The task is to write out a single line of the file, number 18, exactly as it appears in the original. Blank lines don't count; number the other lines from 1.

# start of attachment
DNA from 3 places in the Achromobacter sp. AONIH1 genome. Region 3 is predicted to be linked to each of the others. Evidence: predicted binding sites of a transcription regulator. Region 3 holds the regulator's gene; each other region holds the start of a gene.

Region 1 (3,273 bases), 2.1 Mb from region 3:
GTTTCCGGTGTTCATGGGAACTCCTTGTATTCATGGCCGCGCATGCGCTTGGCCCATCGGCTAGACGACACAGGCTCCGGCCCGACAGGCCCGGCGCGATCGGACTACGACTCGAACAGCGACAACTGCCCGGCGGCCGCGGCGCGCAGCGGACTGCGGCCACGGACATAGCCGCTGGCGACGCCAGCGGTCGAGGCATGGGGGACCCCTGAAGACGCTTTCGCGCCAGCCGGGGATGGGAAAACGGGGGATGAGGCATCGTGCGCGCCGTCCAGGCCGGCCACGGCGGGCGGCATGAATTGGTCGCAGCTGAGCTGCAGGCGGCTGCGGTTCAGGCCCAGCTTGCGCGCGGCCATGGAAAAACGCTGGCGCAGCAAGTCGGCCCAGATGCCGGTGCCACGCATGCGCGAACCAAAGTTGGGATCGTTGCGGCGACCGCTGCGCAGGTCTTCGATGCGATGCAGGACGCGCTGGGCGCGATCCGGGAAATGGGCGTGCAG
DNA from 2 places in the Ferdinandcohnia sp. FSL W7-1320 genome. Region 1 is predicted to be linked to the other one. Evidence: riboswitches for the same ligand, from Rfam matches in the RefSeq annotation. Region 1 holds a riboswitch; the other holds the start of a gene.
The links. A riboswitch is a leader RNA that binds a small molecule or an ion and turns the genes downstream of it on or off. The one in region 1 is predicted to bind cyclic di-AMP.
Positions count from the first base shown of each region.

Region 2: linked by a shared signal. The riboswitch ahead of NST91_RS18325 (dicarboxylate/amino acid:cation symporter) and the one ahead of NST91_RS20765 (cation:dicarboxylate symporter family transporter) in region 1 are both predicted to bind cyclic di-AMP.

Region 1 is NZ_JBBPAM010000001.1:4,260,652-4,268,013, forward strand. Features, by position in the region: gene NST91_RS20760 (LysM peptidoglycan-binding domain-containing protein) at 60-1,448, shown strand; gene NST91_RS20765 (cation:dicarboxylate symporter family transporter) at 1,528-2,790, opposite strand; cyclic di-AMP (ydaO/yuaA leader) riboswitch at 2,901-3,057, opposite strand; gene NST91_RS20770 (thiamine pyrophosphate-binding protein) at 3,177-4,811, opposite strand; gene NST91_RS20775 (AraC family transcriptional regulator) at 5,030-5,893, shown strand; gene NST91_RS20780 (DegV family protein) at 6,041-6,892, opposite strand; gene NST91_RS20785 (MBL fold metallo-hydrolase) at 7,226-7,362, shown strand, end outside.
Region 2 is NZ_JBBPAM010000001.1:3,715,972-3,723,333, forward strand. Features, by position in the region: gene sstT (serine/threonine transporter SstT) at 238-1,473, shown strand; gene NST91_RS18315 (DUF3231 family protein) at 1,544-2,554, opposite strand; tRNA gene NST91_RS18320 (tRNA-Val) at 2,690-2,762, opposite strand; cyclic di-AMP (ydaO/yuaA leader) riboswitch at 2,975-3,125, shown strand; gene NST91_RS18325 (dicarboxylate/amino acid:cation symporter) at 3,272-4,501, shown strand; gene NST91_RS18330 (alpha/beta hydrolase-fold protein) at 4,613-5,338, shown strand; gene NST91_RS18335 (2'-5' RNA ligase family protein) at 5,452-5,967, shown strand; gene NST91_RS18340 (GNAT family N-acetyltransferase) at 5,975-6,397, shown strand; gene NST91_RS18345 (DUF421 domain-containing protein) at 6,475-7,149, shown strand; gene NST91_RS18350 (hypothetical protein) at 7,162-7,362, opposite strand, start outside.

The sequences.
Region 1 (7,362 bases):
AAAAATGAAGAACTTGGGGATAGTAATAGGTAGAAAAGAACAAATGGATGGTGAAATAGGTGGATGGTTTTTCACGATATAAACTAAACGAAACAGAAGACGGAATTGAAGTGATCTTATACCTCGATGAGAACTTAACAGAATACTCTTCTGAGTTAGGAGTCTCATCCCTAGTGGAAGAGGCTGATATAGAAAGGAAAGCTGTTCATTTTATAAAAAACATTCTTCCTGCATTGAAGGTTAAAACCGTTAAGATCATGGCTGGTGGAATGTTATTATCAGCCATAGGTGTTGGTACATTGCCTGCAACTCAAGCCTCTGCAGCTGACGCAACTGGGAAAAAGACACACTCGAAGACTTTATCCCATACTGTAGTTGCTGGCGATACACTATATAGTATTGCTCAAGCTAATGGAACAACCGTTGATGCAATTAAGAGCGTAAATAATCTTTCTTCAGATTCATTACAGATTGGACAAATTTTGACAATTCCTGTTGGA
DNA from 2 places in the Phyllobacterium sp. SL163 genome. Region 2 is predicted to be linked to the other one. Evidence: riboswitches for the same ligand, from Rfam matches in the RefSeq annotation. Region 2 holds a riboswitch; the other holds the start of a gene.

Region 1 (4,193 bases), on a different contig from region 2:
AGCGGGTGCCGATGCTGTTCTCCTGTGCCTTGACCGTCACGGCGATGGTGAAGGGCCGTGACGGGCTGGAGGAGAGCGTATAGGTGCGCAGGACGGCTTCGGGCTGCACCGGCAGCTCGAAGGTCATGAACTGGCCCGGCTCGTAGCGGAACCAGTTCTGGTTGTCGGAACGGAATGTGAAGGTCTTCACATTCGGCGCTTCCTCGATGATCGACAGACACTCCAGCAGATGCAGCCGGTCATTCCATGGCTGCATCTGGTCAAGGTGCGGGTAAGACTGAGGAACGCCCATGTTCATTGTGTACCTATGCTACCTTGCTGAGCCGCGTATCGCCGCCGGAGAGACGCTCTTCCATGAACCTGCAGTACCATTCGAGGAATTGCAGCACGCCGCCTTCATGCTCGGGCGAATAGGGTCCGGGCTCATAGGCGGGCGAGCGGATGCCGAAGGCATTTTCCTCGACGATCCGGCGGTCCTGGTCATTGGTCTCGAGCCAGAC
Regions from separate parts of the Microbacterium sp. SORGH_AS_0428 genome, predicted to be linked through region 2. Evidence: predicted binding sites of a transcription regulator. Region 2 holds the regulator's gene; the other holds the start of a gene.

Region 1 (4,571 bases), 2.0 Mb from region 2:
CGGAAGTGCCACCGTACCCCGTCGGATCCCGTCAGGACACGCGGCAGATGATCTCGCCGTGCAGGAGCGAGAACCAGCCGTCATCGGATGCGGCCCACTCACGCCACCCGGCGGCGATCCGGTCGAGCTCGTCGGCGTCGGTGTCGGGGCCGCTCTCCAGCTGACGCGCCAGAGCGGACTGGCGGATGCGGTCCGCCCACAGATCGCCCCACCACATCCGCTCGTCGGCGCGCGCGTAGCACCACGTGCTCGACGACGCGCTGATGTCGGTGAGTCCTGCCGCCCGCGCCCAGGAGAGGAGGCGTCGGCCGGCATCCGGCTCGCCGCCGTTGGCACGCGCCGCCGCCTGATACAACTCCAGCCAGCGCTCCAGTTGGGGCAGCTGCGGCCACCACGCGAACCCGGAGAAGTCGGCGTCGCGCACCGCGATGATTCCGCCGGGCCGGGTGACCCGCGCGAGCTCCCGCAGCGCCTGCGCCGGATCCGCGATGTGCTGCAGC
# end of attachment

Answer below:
CGGAAGTGCCACCGTACCCCGTCGGATCCCGTCAGGACACGCGGCAGATGATCTCGCCGTGCAGGAGCGAGAACCAGCCGTCATCGGATGCGGCCCACTCACGCCACCCGGCGGCGATCCGGTCGAGCTCGTCGGCGTCGGTGTCGGGGCCGCTCTCCAGCTGACGCGCCAGAGCGGACTGGCGGATGCGGTCCGCCCACAGATCGCCCCACCACATCCGCTCGTCGGCGCGCGCGTAGCACCACGTGCTCGACGACGCGCTGATGTCGGTGAGTCCTGCCGCCCGCGCCCAGGAGAGGAGGCGTCGGCCGGCATCCGGCTCGCCGCCGTTGGCACGCGCCGCCGCCTGATACAACTCCAGCCAGCGCTCCAGTTGGGGCAGCTGCGGCCACCACGCGAACCCGGAGAAGTCGGCGTCGCGCACCGCGATGATTCCGCCGGGCCGGGTGACCCGCGCGAGCTCCCGCAGCGCCTGCGCCGGATCCGCGATGTGCTGCAGC